It’s rare for people to agree on, well, anything these days.
Politics. TV. Movies. Religion. Is pineapple pizza delicious or a crime against humanity?
We love to disagree. We thrive on it.
Yet we all came together over the weekend. Audiences were in virtual lockstep over Maroon 5’s Super Bowl Half Time performance.
Thumbs down, big time, to honor a certain movie critic duo.
The press excoriated the show, too. Reporters slammed it as flat, safe and underwhelming. Naturally, Twitter users proved far more critical.
But … why?
Why couldn’t Team NFL create a compelling half time performance? Maroon 5’s Adam Levine has an impressive voice with serious range. His front man charisma speaks for itself. Plus, his band boasts a string of catchy hits, enough material to power a short performance. Supporting players Travis Scott and Big Boi brought their own skills to the occasion.
This wasn’t an amateur act. So why did the finished product fall so dramatically flat?
Before we answer that, let’s recall other cultural events that similarly floundered:
Last year’s White House Correspondents’ Dinner monologue.
The recent Golden Globes telecast.
Last year’s Academy Awards ceremony.
These aren’t throwaway gigs or spontaneous platforms. Each arrives with a significant history and serious prep time. In the case of the Super Bowl and Oscars, we’re talking about the most coveted gigs in their respected fields.
In our Social Justice age, those events in particular have been corrupted by people with agendas. Before Maroon 5 hit the stage the NFL donated a cool $500,000 to a social justice charity. That still wasn’t enough, with social justice critics and media members alike shaming them for taking the gig in the Kaepernick era.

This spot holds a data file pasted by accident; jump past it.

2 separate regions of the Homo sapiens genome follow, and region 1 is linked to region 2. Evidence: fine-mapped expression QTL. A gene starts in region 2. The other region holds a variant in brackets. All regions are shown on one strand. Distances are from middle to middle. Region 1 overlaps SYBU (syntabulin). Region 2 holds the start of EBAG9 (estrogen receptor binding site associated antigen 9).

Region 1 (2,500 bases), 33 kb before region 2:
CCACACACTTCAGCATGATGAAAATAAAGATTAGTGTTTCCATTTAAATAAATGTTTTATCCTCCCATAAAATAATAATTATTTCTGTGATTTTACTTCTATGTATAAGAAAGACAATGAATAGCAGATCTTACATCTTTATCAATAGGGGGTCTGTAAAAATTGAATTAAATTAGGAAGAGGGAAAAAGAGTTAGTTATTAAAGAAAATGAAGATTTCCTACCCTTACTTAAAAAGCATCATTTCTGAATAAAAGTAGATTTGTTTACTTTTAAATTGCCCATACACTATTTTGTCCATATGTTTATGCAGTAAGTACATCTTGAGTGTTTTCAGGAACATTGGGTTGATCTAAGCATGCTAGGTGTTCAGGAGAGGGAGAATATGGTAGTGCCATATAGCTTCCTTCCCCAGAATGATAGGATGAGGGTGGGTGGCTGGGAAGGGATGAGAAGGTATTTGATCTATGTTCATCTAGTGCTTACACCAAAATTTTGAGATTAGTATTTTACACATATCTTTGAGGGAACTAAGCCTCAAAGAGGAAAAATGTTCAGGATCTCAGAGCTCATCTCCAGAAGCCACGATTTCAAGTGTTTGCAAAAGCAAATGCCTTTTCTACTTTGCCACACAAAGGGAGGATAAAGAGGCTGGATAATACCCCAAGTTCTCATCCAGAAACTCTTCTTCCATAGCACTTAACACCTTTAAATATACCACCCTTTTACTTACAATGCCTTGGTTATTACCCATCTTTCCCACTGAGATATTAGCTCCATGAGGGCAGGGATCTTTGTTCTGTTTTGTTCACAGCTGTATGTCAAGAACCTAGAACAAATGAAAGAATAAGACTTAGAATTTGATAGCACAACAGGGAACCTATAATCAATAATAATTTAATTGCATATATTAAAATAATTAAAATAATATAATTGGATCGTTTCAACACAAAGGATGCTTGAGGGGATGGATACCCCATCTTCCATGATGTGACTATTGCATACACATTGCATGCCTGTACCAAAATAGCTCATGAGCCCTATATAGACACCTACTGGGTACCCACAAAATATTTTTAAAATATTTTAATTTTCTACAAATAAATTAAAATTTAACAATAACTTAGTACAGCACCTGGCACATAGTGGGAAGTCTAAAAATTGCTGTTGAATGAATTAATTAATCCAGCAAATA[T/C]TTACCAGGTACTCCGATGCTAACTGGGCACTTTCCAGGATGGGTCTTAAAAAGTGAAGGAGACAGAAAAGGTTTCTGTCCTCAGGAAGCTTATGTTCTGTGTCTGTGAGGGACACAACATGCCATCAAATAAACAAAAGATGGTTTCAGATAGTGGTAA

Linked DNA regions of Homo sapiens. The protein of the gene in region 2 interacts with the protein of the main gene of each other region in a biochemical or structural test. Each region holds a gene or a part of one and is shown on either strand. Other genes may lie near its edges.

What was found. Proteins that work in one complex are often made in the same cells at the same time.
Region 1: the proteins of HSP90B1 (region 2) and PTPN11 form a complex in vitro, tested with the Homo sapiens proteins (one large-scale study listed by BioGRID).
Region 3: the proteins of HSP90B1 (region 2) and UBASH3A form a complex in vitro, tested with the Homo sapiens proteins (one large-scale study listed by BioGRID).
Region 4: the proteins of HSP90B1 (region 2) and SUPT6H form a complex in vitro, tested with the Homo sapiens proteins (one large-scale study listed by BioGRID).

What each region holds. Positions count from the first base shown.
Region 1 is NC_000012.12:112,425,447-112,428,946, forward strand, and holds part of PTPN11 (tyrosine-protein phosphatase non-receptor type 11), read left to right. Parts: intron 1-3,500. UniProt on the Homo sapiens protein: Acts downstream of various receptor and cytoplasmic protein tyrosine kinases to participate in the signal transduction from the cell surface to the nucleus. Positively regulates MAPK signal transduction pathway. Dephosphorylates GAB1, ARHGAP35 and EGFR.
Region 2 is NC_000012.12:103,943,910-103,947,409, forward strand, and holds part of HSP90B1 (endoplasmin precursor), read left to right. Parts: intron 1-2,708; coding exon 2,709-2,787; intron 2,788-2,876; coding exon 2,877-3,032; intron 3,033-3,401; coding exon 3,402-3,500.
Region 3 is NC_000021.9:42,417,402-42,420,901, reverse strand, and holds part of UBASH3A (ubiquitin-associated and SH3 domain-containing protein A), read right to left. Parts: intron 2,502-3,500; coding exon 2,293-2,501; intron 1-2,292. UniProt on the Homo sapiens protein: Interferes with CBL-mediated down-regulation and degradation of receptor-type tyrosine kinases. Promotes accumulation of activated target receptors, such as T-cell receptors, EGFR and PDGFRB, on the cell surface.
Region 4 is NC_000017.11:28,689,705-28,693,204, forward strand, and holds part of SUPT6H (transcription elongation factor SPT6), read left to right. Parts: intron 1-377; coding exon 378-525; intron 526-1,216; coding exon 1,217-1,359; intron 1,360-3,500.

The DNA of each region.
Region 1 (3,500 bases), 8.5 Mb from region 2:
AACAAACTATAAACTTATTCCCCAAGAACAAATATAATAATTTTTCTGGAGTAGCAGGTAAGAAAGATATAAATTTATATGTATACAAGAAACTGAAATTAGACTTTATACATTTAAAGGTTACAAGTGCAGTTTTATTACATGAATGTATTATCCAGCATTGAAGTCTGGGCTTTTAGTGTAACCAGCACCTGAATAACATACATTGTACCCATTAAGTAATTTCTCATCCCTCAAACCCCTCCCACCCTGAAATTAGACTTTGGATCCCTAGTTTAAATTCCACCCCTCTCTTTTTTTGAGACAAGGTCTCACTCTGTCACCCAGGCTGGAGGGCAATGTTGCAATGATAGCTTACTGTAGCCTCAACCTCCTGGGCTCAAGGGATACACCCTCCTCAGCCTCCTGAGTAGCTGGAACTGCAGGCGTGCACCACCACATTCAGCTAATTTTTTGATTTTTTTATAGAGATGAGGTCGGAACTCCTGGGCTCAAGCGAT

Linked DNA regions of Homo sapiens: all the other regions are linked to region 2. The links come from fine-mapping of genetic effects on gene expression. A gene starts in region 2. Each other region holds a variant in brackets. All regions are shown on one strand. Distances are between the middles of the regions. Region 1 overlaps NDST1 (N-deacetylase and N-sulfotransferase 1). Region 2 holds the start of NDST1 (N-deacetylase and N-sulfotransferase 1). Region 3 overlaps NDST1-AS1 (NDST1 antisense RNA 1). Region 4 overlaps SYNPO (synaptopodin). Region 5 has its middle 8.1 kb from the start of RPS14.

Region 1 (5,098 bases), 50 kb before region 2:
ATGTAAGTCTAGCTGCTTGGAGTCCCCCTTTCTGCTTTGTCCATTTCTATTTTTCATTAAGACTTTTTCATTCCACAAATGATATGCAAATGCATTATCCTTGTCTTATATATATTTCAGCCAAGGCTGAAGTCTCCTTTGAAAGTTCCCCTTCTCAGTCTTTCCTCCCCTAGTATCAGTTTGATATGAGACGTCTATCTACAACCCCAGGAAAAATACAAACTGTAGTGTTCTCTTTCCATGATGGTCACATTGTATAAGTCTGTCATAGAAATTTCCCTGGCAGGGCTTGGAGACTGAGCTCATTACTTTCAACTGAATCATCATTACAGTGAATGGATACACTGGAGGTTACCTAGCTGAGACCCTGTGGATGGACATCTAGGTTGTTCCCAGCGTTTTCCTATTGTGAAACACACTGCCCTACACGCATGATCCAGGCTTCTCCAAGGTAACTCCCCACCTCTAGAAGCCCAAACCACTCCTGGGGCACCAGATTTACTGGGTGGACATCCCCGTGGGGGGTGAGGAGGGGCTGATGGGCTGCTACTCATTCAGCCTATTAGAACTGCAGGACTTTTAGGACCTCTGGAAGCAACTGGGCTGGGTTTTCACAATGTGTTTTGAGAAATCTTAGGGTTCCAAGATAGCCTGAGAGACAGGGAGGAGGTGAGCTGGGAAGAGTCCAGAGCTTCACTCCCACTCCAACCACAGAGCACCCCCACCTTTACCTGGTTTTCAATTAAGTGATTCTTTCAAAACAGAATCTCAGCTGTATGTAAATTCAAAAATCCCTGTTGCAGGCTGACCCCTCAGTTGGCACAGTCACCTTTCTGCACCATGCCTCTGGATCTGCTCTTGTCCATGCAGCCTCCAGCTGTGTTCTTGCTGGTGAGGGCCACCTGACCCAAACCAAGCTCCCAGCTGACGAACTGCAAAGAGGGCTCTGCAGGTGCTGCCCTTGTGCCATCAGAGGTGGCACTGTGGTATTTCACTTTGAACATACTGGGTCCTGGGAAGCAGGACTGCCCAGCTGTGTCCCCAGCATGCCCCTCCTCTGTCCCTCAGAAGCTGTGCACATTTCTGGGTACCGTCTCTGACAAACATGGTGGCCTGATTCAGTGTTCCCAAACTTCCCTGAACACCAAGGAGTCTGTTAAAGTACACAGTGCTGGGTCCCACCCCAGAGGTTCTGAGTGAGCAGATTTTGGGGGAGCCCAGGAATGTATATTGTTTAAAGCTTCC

Take a knee … or else, they cried.
Gladys Knight, a legendary black performer, faced a similar crush of questions for singing “The Star Spangled Banner.” It turns out Knight’s performance proved the night’s sole highlight, and it lasted less than three minutes long.
The fear of social justice lectures is likely why the NFL canceled the traditional pre-game press conference for the half time show performers.
The Super Bowl musicians didn’t have to merely hit their marks and put on a show. They had to walk a cultural tightrope for daring not to politicize an event with zero politics attached to it.
It recalls last month’s Golden Globes telecast. The telecast didn’t get crushed by media reporters, but it should have been. The show’s drab monologue contained creaky jokes, woke shout outs and poor comic timing. Hosts Andy Samberg and Sandra Oh are capable of so much more.
Not that night, though.
Jimmy Kimmel’s 2018 Oscar monologue, like the show itself, proved one, exaggerated yawn. The virtue signals outnumbered the laugh-out-loud jokes.
We’re living in a new Golden Age of Television. Shows like Billions, Game of Thrones and Better Call Saul reveal intricately crafted shows with sublime acting and production values. You could argue there’s never been a better age to consume content.
Today’s creators are more inventive, more inspired and better able to share their vision with the world. You’ll even find gut-busting gags across YouTube, crafted by slick amateurs on shoe string budgets.
Yet the same creative community failed and failed again with the aforementioned platforms, despite all the resources any artist could crave.
What held them back? Fear of social justice warriors.
You can argue the Oscar night monologue and Super Bowl Half Time show aren’t “great art.” They’re art, though, and each requires passion, creativity and inspiration. Once social justice considerations enter the equation, those factors are diminished.
You can’t say a certain joke, sing a certain song or suggest a certain emotion. The subconscious engine that drives an artist’s creativity is interrupted, blocked even.
The result? Sub-standard art. Or, to be more precise, the calamitous half time show we all just witnessed.
Maroon 5 and co. weren’t hyper focused on making a stunning show. They knew they couldn’t offend select members of the audience. They feared the repercussions of any moment considered politically or culturally significant. They knew every gesture, every lyric would be analyzed and scrutinized. And, if the social justice crowd deemed it problematic, the band would hear about it in short order.
Is that any way to create art? No, and we’re seeing the results.
[Cross-posted from Hollywood in Toto.]